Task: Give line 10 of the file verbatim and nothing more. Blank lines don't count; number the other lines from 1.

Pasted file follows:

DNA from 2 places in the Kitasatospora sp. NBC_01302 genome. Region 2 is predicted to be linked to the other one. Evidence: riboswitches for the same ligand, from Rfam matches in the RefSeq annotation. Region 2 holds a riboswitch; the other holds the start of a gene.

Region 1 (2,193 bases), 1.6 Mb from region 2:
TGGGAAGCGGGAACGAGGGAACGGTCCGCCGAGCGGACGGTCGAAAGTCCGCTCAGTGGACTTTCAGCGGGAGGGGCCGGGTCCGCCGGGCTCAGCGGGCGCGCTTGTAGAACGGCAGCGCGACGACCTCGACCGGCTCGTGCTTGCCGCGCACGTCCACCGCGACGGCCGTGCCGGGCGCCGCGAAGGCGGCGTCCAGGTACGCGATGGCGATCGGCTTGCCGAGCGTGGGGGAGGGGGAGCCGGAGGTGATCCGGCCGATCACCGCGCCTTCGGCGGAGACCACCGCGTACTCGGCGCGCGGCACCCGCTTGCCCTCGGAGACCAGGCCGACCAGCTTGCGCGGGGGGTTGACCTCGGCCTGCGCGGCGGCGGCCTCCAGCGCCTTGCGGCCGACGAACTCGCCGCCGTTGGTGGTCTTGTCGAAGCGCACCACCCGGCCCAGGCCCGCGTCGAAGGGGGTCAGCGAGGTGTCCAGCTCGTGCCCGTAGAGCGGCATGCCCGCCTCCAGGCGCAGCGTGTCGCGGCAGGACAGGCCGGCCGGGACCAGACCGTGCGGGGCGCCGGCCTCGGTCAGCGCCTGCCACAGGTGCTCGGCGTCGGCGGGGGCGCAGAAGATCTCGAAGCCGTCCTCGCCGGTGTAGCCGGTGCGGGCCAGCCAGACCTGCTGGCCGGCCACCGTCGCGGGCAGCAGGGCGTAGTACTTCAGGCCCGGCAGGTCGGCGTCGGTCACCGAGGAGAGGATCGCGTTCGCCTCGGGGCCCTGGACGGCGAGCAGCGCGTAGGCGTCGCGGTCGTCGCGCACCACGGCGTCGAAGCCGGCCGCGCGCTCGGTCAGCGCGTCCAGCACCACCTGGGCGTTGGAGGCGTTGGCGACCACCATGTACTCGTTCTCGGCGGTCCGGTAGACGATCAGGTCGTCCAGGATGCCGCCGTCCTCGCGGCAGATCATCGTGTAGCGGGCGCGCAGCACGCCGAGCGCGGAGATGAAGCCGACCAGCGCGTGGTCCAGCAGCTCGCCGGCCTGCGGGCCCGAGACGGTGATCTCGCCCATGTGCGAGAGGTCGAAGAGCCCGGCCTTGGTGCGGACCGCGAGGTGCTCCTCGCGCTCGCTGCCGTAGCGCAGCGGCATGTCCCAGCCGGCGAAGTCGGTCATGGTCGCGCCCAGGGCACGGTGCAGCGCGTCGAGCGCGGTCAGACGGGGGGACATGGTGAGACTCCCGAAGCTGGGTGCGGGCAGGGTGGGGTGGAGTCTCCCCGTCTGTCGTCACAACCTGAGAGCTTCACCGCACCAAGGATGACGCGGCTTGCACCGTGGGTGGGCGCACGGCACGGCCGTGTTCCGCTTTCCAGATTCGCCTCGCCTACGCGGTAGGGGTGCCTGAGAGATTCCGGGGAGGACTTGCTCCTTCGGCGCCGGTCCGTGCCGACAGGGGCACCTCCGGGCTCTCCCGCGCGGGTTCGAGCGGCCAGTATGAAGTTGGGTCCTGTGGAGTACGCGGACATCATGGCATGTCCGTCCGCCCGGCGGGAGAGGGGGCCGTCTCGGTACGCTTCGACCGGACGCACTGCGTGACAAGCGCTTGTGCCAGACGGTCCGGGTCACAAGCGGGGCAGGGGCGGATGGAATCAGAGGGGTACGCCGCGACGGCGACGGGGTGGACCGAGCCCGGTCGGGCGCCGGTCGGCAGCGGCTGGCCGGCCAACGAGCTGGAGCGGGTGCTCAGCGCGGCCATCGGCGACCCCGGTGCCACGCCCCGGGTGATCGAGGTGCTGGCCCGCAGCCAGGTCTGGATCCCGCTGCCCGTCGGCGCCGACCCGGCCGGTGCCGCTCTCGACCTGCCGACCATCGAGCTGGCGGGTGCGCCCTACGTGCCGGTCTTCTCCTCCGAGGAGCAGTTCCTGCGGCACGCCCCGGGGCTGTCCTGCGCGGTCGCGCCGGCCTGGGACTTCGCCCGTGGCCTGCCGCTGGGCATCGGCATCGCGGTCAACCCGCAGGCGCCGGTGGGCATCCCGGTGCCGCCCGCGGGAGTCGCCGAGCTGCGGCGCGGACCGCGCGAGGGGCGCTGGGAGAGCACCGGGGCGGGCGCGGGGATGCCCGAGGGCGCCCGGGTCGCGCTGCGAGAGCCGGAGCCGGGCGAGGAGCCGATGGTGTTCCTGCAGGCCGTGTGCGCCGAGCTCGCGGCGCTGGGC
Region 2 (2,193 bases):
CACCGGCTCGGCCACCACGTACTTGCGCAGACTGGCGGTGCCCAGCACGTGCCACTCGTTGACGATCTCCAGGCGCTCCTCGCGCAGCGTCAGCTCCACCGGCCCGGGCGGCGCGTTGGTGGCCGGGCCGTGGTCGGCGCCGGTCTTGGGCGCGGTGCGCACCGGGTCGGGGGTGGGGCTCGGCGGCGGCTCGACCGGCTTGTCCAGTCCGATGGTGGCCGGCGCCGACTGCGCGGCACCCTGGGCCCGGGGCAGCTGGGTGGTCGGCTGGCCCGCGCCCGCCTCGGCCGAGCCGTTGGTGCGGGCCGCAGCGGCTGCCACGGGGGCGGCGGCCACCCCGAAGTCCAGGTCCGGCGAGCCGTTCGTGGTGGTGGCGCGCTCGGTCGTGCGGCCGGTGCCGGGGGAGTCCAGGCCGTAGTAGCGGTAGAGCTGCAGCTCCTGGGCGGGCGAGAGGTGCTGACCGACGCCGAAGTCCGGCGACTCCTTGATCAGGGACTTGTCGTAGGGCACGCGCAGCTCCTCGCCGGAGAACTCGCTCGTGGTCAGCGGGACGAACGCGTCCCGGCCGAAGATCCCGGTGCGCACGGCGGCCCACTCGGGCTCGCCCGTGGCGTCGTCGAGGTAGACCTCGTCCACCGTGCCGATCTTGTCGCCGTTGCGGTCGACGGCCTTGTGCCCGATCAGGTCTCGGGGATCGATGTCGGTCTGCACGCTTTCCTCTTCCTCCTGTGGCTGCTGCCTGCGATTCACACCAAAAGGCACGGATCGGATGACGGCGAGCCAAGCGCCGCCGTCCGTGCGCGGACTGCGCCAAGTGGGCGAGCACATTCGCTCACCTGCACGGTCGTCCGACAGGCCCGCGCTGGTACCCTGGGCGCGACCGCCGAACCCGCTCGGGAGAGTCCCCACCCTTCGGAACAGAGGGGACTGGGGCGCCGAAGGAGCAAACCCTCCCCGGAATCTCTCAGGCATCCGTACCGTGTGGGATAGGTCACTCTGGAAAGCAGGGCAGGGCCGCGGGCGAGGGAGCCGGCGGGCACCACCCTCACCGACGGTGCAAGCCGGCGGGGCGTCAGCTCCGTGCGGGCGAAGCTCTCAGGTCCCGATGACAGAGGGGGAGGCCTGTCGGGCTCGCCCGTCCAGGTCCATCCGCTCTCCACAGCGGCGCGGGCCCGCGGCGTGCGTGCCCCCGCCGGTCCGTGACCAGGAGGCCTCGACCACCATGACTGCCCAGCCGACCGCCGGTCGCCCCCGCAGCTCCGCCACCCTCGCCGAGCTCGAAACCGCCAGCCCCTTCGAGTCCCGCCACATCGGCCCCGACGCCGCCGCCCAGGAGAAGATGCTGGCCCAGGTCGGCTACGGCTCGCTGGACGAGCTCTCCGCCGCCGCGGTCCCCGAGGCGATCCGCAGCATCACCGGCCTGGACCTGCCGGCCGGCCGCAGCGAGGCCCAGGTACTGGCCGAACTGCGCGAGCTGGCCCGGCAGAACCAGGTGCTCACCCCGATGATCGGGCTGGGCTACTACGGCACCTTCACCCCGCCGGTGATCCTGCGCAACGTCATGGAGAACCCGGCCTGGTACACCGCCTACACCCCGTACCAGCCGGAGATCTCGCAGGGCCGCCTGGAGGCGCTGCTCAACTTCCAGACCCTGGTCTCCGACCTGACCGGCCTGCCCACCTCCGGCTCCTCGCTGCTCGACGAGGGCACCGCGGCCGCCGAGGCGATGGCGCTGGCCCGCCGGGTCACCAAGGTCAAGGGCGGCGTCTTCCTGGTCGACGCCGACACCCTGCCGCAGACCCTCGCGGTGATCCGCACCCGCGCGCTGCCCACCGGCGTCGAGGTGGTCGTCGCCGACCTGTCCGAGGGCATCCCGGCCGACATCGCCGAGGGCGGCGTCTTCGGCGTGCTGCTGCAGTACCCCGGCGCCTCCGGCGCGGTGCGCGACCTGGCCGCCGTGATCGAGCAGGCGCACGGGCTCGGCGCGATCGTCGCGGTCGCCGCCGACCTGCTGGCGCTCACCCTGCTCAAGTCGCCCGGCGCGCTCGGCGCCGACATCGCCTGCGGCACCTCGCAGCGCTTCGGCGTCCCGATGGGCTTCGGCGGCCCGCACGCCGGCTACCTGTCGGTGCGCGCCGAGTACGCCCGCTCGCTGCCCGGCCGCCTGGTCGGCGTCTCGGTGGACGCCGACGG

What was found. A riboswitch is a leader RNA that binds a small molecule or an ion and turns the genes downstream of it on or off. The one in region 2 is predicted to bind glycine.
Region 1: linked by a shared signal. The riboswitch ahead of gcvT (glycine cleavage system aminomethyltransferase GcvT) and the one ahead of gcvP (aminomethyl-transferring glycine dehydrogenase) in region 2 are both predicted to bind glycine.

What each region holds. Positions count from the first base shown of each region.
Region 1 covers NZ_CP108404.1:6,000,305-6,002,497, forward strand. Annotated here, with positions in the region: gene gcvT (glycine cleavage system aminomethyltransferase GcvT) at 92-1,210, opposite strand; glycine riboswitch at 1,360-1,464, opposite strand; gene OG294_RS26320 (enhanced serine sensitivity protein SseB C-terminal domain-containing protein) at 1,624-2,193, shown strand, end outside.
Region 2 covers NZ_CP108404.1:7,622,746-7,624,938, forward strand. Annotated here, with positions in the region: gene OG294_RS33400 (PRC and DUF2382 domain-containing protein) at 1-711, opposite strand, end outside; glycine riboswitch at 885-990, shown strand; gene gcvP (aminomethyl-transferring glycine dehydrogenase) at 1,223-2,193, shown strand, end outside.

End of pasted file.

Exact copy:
Region 2 covers NZ_CP108404.1:7,622,746-7,624,938, forward strand. Annotated here, with positions in the region: gene OG294_RS33400 (PRC and DUF2382 domain-containing protein) at 1-711, opposite strand, end outside; glycine riboswitch at 885-990, shown strand; gene gcvP (aminomethyl-transferring glycine dehydrogenase) at 1,223-2,193, shown strand, end outside.